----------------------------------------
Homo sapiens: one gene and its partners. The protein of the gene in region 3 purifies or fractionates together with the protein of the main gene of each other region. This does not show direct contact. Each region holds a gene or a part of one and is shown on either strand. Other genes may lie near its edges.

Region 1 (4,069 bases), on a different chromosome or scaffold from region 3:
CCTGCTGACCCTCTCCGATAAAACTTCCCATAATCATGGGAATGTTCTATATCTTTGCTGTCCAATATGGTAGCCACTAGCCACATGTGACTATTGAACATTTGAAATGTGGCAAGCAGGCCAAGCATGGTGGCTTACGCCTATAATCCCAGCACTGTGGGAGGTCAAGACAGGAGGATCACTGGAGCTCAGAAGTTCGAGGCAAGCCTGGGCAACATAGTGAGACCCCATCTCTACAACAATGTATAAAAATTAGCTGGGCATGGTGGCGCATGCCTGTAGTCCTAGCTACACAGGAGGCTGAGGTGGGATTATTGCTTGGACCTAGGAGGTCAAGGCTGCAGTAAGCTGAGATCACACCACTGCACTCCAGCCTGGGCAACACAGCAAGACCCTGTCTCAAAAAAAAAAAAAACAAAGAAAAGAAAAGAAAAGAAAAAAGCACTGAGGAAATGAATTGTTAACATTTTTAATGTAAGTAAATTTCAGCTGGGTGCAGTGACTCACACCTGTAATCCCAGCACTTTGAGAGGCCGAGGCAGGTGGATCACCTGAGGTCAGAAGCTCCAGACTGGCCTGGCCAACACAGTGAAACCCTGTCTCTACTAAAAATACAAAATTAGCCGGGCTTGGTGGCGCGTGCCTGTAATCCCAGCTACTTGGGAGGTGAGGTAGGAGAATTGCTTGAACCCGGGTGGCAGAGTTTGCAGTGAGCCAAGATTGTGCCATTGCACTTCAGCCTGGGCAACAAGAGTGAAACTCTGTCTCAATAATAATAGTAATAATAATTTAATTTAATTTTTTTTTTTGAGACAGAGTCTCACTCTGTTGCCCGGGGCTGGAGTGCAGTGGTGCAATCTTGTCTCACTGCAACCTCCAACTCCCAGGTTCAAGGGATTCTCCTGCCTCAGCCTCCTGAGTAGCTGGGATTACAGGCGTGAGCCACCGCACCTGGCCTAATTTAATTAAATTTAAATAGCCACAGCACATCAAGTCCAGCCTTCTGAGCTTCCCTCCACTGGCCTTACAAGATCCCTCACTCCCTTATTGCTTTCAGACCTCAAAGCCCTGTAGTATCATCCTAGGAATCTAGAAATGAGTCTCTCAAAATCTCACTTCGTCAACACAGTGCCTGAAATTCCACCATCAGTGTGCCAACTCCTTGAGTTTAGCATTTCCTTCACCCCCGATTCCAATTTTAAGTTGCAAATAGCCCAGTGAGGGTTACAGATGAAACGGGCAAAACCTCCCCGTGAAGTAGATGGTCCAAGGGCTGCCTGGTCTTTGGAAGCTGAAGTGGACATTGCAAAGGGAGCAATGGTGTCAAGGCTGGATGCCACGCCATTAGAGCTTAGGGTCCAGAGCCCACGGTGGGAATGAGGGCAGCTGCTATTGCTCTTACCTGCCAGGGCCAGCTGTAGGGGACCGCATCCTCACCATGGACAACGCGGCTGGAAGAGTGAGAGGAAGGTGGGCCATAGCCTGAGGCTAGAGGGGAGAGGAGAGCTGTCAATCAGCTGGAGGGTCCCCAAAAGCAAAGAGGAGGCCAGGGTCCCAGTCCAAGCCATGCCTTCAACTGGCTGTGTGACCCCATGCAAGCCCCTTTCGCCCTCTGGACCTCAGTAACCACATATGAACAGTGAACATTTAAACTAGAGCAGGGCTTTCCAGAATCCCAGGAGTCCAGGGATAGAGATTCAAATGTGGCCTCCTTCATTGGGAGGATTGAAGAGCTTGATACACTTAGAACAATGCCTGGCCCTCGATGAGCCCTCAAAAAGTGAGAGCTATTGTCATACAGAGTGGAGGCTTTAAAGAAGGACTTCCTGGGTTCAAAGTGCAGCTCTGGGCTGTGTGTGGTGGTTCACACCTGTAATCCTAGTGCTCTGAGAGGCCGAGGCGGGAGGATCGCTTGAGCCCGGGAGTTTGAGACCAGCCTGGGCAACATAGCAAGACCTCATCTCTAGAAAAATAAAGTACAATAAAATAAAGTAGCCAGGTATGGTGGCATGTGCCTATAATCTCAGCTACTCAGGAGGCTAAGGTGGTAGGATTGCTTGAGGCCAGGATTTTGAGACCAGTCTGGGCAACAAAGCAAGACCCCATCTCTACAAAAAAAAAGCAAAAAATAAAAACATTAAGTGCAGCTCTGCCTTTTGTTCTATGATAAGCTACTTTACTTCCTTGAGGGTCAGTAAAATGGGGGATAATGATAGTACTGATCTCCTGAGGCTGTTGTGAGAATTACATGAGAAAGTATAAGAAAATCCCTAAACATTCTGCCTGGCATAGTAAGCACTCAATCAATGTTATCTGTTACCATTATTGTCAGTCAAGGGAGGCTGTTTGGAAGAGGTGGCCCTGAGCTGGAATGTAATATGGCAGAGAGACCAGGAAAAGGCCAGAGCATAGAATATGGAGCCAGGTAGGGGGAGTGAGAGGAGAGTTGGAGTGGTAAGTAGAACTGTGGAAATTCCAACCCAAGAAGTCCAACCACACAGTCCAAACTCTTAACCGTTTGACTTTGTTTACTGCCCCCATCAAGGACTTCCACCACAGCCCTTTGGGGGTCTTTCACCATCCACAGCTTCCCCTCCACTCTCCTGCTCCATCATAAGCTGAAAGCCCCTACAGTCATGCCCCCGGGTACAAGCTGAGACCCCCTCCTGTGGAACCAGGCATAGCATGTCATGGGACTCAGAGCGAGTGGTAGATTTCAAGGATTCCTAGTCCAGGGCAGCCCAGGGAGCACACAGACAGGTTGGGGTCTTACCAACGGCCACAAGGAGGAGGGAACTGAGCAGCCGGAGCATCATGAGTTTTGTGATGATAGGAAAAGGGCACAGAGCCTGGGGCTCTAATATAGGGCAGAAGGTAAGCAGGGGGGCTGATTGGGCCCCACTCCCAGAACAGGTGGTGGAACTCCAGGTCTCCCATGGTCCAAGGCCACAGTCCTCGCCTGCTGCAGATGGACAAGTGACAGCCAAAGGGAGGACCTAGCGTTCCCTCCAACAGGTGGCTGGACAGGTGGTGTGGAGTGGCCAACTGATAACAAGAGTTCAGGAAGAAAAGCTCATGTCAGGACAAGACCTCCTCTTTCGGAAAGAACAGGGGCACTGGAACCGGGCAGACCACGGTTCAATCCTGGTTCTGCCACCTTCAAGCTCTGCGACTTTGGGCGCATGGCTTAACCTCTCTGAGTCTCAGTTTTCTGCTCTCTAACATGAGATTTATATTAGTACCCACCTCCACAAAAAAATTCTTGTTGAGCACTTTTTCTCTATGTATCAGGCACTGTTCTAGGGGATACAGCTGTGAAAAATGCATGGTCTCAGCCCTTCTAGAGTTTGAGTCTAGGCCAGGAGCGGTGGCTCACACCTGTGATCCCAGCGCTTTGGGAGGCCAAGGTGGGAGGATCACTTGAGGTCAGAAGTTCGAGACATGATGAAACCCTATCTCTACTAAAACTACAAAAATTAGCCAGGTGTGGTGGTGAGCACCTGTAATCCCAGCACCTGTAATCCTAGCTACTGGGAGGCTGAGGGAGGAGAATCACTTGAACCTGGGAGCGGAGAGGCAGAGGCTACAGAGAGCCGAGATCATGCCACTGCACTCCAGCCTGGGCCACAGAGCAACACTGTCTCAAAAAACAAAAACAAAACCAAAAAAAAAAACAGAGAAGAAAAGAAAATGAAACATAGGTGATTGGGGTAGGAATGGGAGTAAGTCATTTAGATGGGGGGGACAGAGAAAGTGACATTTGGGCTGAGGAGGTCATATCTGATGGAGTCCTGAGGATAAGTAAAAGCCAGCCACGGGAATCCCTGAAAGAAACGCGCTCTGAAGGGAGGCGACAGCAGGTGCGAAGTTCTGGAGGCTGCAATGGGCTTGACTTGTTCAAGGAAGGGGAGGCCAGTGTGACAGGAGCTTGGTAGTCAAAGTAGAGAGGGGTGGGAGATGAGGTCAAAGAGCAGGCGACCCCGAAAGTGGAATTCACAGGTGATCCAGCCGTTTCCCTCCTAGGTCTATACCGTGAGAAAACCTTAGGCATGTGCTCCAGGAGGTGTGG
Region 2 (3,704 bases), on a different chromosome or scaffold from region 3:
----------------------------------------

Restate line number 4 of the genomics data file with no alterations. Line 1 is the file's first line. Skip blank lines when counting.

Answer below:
Region 2 (3,704 bases), on a different chromosome or scaffold from region 3: